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Serendipity perhaps. But after engaging Mr. Peter Redhead and others over the Walter Clement Noel’s episode of traveling to the U.S to study dental surgery in 1905 or thereabout and being the first patient in world history to be diagnosed with Sickle Cell Anemia, the obvious question became for several of us: how popular was this endeavor, of West Indians traveling to the U.S and elsewhere in the 1800s and early 1900s for study or even leisure. 

Bored out my mind today, I decided to research my McKenzie relatives from St. Vincent (armed with a few names provided by DNA relatives on 23andMe), as I have been doing lately with greater intent. Those would be my paternal great grandfather, Benjamin Mckenzie’s relatives. I approached the activity casually, conducting general searches on Familysearch, only to discover these people were traversing between St. Vincent and New York, and St. Vincent and the UK before the turn of the century.

I had to ask myself how is that possible for people of East Indian descent who were supposed to be under the drudgery of manual labor in the tropics. The only answer I could come up with is that these people ought to have had means, the same reason posited in the case of Walter Clement Noel, knowing his family background, to have journeyed from the West Indies for the metropolitan world.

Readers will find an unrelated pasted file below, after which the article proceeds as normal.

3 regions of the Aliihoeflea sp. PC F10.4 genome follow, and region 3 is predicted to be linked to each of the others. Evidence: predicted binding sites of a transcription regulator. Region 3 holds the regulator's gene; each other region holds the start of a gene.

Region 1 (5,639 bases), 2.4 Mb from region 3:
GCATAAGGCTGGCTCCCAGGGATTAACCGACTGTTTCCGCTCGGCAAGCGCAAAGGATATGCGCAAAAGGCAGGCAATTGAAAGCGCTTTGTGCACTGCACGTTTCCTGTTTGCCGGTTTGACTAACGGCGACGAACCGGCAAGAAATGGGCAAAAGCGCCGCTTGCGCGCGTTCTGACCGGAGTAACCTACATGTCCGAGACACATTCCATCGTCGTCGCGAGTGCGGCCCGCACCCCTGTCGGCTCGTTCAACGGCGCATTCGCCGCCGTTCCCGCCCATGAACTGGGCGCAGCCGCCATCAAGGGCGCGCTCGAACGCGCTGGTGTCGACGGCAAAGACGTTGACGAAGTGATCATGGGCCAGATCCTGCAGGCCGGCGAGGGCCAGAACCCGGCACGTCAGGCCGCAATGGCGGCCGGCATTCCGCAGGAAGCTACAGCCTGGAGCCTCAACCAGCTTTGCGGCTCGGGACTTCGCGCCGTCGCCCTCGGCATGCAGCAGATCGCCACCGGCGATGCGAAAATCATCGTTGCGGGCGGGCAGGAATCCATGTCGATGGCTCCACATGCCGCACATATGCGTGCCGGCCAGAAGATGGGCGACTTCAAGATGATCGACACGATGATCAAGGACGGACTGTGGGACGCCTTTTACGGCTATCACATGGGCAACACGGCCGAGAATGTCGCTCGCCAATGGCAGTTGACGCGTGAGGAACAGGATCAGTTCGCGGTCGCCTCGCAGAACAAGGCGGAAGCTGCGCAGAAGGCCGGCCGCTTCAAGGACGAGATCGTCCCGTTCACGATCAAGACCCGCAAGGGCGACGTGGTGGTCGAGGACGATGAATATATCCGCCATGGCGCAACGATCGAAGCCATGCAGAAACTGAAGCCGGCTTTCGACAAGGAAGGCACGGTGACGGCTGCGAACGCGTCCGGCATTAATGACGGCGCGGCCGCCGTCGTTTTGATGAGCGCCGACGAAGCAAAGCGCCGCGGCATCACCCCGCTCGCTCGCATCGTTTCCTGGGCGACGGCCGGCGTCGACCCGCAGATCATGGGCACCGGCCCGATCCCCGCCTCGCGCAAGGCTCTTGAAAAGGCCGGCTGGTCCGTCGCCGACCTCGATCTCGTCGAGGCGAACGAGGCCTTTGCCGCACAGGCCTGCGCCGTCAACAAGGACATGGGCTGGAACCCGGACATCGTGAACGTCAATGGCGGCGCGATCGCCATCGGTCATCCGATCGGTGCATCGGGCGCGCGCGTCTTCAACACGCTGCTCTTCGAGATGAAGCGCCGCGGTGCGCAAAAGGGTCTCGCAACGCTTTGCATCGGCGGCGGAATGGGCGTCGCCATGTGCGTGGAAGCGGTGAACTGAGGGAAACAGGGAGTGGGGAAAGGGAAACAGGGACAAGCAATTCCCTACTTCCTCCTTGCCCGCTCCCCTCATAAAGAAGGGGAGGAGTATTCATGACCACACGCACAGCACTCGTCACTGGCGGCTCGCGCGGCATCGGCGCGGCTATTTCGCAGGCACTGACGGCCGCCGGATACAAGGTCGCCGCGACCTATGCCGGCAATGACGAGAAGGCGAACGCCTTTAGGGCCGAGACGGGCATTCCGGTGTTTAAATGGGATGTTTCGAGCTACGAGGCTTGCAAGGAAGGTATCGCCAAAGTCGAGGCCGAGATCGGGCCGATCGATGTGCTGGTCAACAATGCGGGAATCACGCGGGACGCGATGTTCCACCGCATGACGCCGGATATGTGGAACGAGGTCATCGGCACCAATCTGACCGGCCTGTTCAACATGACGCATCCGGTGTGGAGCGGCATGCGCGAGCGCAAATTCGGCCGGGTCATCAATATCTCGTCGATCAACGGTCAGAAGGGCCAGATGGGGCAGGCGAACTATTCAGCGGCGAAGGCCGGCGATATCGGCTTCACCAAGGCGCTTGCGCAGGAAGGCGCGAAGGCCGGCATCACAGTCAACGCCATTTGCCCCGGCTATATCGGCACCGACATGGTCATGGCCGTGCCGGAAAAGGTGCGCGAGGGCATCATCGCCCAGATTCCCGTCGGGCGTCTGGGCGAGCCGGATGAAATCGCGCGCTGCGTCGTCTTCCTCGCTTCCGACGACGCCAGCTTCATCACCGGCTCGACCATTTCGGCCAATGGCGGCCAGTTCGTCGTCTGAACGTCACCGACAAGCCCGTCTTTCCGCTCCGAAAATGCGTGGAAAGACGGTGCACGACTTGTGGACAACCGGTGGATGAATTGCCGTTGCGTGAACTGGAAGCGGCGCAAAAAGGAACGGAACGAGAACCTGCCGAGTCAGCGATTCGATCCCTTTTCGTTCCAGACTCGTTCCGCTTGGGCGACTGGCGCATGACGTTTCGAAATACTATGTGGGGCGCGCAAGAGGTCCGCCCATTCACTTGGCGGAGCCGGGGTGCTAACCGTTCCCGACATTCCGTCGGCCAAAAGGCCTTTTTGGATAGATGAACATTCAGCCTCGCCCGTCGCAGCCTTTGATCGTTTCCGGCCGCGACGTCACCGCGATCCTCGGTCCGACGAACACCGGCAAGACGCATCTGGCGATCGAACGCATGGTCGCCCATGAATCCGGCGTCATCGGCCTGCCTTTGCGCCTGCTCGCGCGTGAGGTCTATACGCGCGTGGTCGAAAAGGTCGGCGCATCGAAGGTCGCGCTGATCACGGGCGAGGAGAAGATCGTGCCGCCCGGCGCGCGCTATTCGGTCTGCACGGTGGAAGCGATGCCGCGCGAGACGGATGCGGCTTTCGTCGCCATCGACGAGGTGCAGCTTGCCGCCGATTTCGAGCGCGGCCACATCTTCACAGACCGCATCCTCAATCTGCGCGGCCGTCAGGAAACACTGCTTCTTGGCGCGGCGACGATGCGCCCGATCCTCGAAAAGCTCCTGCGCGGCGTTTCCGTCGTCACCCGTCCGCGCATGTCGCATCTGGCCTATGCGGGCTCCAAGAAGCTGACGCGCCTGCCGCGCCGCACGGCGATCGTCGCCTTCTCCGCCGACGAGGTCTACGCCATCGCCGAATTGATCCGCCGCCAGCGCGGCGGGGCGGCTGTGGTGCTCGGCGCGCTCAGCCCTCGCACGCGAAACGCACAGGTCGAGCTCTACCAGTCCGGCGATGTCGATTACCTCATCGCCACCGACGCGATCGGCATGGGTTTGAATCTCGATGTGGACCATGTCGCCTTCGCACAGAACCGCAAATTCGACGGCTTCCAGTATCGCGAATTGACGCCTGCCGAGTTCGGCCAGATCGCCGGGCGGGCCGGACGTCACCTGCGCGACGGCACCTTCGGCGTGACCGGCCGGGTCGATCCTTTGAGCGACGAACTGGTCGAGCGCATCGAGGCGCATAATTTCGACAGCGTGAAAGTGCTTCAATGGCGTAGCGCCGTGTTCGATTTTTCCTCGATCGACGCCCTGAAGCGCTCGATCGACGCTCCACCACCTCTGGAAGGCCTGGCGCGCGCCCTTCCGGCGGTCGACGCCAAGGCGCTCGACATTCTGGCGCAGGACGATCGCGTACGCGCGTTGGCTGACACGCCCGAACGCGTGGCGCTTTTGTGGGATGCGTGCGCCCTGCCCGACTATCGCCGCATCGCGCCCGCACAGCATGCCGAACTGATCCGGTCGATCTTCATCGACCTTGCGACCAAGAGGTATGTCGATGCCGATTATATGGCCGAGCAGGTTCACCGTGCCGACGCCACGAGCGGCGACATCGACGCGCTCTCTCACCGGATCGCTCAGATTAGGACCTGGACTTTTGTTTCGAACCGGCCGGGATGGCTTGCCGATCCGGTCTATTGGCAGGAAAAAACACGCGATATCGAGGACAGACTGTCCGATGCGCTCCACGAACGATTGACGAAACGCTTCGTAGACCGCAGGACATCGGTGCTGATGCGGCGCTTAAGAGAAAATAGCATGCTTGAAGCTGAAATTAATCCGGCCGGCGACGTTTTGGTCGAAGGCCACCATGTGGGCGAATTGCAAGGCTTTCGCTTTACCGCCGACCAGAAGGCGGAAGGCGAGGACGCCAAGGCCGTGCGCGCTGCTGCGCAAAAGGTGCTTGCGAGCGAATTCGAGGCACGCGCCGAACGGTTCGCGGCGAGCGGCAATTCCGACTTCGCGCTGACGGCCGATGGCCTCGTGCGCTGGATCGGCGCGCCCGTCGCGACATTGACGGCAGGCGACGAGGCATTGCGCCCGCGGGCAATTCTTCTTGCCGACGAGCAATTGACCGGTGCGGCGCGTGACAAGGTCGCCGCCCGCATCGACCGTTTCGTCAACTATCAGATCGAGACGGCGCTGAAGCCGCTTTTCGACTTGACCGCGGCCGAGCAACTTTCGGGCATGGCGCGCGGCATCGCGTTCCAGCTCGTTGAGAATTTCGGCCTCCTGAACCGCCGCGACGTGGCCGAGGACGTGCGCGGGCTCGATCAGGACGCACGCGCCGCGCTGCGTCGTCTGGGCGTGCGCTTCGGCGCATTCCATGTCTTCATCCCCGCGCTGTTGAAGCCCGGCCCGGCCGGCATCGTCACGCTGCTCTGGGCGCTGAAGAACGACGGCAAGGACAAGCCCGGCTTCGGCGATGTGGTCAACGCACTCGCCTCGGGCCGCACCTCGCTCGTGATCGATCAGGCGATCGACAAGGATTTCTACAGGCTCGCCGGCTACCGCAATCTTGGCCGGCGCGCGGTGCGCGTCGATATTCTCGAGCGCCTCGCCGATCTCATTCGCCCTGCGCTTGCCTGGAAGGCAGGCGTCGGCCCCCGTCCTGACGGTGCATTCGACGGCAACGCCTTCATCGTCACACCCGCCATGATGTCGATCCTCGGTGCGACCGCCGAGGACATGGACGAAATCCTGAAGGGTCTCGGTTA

This then prompted me to do a wide google search on “McKenzie Family of St. Vincent.” It is at such point I come to realize that Scottish descendants, with military background in Calcutta, India, were major landholders in St. Vincent prior to and after the abolition of slavery. I am also witnessing a connection between the McKenzies and Sutherlands, like I have recently seen for my great grandmother, Beryl Andall-Mckenzie, Benjamin’s wife.

I am led to believe that a name that I presumed was merely adopted by my East Indian ancestors, who made their way to the Caribbean, may not have been so casual after all. To have made those voyages across the oceans from 1858 (as seen in the records) onwards to the U.S and elsewhere by Mckenzies who were born in St. Vincent and parents listed as being born in India, means that there were McKenzie family members who shared in the lineages of both Indian and Scottish heritage.

It would explain why my great grandfather of supposed Indian ancestry on both his maternal and paternal sides does not appear to be full fledged Indian. For the first time in my natural life I felt as though I have encountered a bit of family history that is unsavory; in that, I am learning that my ancestors were directly involved in the business of owning other human beings.

I have always assumed relations between by African ancestors (during the period of enslavement) and European would be unceremonious, to put it quite mildly. What I did not anticipate is the connection between indentured East Indians and their masters. Such has been my blind spot.

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